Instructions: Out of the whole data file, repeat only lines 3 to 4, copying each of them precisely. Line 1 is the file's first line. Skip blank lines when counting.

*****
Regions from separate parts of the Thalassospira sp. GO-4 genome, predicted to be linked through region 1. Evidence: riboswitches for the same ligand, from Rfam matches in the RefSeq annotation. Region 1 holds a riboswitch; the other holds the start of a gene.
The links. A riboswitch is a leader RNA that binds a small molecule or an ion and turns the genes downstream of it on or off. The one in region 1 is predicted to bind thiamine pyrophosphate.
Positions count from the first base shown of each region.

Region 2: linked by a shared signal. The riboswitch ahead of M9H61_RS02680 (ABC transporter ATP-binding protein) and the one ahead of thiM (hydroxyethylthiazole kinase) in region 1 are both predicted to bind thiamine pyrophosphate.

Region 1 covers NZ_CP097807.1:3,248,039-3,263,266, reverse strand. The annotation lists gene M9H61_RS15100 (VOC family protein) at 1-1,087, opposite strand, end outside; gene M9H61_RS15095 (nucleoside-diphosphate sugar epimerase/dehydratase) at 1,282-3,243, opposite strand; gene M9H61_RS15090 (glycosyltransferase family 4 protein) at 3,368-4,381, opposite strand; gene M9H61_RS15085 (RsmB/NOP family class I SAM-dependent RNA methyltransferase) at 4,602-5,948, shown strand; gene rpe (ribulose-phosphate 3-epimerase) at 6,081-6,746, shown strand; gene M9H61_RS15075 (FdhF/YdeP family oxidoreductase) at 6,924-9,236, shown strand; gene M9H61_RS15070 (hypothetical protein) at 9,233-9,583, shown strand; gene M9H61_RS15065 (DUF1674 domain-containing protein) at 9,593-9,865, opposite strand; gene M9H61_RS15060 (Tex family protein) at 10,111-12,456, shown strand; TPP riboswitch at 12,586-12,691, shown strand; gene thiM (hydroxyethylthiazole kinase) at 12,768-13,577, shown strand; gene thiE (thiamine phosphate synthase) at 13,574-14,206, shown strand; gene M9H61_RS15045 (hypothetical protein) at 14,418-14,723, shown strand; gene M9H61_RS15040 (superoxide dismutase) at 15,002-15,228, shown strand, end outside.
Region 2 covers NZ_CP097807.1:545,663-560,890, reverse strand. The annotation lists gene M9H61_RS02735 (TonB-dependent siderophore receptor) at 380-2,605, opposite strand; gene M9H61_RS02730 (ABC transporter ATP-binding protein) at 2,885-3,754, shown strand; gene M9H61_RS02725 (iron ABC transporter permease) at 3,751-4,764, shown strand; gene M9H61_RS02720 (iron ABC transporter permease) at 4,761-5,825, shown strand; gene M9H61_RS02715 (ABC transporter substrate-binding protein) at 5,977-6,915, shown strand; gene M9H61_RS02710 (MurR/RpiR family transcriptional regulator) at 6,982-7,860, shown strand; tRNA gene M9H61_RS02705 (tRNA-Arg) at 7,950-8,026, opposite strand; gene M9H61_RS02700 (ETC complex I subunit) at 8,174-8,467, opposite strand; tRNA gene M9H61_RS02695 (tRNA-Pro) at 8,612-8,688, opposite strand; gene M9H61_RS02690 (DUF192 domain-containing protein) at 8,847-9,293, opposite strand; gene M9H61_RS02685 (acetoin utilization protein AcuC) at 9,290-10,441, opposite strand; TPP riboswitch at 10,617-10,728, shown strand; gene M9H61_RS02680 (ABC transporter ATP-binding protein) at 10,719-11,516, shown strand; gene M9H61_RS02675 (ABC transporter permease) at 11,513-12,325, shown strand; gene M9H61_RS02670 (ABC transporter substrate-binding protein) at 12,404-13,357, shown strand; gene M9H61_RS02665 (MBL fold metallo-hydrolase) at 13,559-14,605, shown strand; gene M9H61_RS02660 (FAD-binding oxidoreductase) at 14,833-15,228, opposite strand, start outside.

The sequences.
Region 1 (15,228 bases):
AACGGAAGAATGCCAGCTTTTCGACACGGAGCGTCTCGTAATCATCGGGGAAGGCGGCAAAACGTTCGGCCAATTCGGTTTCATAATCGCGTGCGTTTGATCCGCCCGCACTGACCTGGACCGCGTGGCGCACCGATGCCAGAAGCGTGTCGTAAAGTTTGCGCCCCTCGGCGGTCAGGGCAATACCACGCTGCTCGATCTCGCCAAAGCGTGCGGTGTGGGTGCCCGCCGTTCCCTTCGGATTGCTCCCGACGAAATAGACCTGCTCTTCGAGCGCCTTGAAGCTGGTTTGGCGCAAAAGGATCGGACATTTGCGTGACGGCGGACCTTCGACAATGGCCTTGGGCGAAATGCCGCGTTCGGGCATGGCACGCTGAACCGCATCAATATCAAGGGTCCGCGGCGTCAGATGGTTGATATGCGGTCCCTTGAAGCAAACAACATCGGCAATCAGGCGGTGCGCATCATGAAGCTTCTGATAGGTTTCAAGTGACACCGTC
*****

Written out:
Positions count from the first base shown of each region.

Region 2: linked by a shared signal. The riboswitch ahead of M9H61_RS02680 (ABC transporter ATP-binding protein) and the one ahead of thiM (hydroxyethylthiazole kinase) in region 1 are both predicted to bind thiamine pyrophosphate.